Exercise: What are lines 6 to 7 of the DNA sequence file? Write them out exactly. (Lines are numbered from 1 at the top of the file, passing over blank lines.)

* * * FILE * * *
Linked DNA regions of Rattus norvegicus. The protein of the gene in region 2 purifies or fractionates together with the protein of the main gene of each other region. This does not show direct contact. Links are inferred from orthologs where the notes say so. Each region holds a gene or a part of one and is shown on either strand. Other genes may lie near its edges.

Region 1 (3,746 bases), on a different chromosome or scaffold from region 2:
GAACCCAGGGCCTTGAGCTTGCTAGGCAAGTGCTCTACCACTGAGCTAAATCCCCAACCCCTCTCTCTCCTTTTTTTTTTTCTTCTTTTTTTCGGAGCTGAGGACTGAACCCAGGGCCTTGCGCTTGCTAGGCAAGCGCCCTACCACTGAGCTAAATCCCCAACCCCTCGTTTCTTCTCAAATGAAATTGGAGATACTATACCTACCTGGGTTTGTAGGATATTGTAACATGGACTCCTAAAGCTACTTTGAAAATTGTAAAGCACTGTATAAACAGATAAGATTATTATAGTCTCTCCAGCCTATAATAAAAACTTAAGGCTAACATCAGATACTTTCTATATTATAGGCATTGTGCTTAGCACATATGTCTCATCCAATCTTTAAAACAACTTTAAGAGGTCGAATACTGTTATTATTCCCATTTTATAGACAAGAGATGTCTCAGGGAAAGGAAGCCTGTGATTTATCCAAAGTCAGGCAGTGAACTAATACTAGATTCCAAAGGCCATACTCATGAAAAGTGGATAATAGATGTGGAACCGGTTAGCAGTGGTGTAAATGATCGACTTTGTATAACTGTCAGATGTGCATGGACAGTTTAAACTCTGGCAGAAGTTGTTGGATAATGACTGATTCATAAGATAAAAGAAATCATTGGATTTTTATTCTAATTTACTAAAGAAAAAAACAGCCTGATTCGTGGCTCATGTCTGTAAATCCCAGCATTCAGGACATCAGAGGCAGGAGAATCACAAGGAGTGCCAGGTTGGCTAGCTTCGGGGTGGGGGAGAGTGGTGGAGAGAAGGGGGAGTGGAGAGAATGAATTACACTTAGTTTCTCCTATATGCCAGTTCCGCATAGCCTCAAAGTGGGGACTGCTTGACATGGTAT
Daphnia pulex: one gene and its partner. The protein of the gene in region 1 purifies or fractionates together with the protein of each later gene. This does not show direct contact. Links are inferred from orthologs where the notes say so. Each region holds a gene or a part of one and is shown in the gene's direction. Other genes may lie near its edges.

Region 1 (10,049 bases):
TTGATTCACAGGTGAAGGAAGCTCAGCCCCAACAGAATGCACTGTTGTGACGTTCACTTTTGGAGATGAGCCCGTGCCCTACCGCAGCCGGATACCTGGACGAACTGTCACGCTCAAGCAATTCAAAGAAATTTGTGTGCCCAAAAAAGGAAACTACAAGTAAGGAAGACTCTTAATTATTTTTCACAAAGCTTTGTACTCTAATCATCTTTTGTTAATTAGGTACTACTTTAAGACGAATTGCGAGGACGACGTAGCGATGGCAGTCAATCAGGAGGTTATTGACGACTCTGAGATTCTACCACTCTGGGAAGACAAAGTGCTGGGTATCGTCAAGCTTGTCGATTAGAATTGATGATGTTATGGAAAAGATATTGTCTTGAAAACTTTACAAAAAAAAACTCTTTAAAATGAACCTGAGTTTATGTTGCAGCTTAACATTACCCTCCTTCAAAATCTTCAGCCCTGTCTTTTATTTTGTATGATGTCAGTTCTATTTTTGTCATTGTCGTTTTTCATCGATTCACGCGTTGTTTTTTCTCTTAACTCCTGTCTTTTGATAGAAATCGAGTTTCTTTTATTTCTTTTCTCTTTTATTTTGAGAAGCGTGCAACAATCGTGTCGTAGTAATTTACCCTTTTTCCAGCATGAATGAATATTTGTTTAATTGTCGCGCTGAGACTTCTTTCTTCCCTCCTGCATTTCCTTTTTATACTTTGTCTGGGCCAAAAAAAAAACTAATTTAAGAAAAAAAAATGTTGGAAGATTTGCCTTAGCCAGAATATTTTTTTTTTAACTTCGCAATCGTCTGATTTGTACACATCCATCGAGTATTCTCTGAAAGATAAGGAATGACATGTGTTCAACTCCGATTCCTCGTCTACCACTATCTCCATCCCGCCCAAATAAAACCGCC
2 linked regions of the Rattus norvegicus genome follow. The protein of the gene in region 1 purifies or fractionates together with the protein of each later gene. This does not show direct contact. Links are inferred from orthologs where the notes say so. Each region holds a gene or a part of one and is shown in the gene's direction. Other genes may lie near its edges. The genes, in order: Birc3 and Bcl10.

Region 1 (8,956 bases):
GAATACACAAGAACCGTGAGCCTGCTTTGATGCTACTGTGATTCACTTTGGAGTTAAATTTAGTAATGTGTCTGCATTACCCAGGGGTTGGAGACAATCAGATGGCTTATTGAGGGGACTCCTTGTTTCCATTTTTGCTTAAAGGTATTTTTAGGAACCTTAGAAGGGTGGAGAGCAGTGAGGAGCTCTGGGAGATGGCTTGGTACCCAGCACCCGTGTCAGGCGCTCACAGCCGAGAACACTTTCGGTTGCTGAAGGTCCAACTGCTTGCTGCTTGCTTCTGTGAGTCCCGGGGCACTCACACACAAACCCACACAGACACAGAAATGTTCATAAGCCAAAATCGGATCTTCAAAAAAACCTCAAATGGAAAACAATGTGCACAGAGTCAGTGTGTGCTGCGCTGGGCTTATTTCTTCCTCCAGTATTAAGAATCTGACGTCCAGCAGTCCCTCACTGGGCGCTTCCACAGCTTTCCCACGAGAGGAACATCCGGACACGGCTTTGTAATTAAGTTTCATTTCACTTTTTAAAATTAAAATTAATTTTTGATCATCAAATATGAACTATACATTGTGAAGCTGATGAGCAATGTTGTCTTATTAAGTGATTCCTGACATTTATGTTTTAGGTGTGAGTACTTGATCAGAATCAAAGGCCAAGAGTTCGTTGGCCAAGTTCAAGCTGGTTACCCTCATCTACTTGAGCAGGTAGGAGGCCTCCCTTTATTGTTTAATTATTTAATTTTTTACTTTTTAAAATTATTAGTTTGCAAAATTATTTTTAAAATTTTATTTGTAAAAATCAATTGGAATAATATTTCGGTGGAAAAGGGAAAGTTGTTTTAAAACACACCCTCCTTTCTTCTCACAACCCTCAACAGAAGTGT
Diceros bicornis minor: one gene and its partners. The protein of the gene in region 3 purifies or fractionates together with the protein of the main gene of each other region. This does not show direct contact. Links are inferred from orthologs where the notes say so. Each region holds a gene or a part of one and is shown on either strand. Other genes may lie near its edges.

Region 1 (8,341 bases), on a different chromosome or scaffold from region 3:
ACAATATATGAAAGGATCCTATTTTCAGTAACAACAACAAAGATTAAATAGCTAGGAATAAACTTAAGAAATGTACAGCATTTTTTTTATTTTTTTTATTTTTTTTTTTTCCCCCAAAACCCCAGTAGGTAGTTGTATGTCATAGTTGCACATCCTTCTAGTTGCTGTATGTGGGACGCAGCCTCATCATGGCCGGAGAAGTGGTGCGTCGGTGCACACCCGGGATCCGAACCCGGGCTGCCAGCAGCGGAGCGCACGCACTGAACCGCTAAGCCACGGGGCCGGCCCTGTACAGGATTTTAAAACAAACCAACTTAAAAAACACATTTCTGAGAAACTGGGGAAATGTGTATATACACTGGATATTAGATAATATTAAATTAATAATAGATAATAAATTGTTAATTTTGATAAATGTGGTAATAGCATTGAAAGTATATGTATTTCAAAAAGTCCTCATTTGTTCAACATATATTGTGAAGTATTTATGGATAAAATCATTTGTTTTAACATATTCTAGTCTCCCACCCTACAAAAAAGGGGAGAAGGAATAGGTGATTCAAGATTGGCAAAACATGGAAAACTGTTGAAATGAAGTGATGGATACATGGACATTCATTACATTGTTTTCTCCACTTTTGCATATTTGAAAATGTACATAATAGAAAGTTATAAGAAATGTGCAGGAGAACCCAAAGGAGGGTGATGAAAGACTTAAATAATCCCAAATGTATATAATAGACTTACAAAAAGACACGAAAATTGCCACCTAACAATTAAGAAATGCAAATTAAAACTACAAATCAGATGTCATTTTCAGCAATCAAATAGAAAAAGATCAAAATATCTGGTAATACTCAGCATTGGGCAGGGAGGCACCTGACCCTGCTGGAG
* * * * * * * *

TTGATTCACAGGTGAAGGAAGCTCAGCCCCAACAGAATGCACTGTTGTGACGTTCACTTTTGGAGATGAGCCCGTGCCCTACCGCAGCCGGATACCTGGACGAACTGTCACGCTCAAGCAATTCAAAGAAATTTGTGTGCCCAAAAAAGGAAACTACAAGTAAGGAAGACTCTTAATTATTTTTCACAAAGCTTTGTACTCTAATCATCTTTTGTTAATTAGGTACTACTTTAAGACGAATTGCGAGGACGACGTAGCGATGGCAGTCAATCAGGAGGTTATTGACGACTCTGAGATTCTACCACTCTGGGAAGACAAAGTGCTGGGTATCGTCAAGCTTGTCGATTAGAATTGATGATGTTATGGAAAAGATATTGTCTTGAAAACTTTACAAAAAAAAACTCTTTAAAATGAACCTGAGTTTATGTTGCAGCTTAACATTACCCTCCTTCAAAATCTTCAGCCCTGTCTTTTATTTTGTATGATGTCAGTTCTATTTTTGTCATTGTCGTTTTTCATCGATTCACGCGTTGTTTTTTCTCTTAACTCCTGTCTTTTGATAGAAATCGAGTTTCTTTTATTTCTTTTCTCTTTTATTTTGAGAAGCGTGCAACAATCGTGTCGTAGTAATTTACCCTTTTTCCAGCATGAATGAATATTTGTTTAATTGTCGCGCTGAGACTTCTTTCTTCCCTCCTGCATTTCCTTTTTATACTTTGTCTGGGCCAAAAAAAAAACTAATTTAAGAAAAAAAAATGTTGGAAGATTTGCCTTAGCCAGAATATTTTTTTTTTAACTTCGCAATCGTCTGATTTGTACACATCCATCGAGTATTCTCTGAAAGATAAGGAATGACATGTGTTCAACTCCGATTCCTCGTCTACCACTATCTCCATCCCGCCCAAATAAAACCGCC
2 linked regions of the Rattus norvegicus genome follow. The protein of the gene in region 1 purifies or fractionates together with the protein of each later gene. This does not show direct contact. Links are inferred from orthologs where the notes say so. Each region holds a gene or a part of one and is shown in the gene's direction. Other genes may lie near its edges. The genes, in order: Birc3 and Bcl10.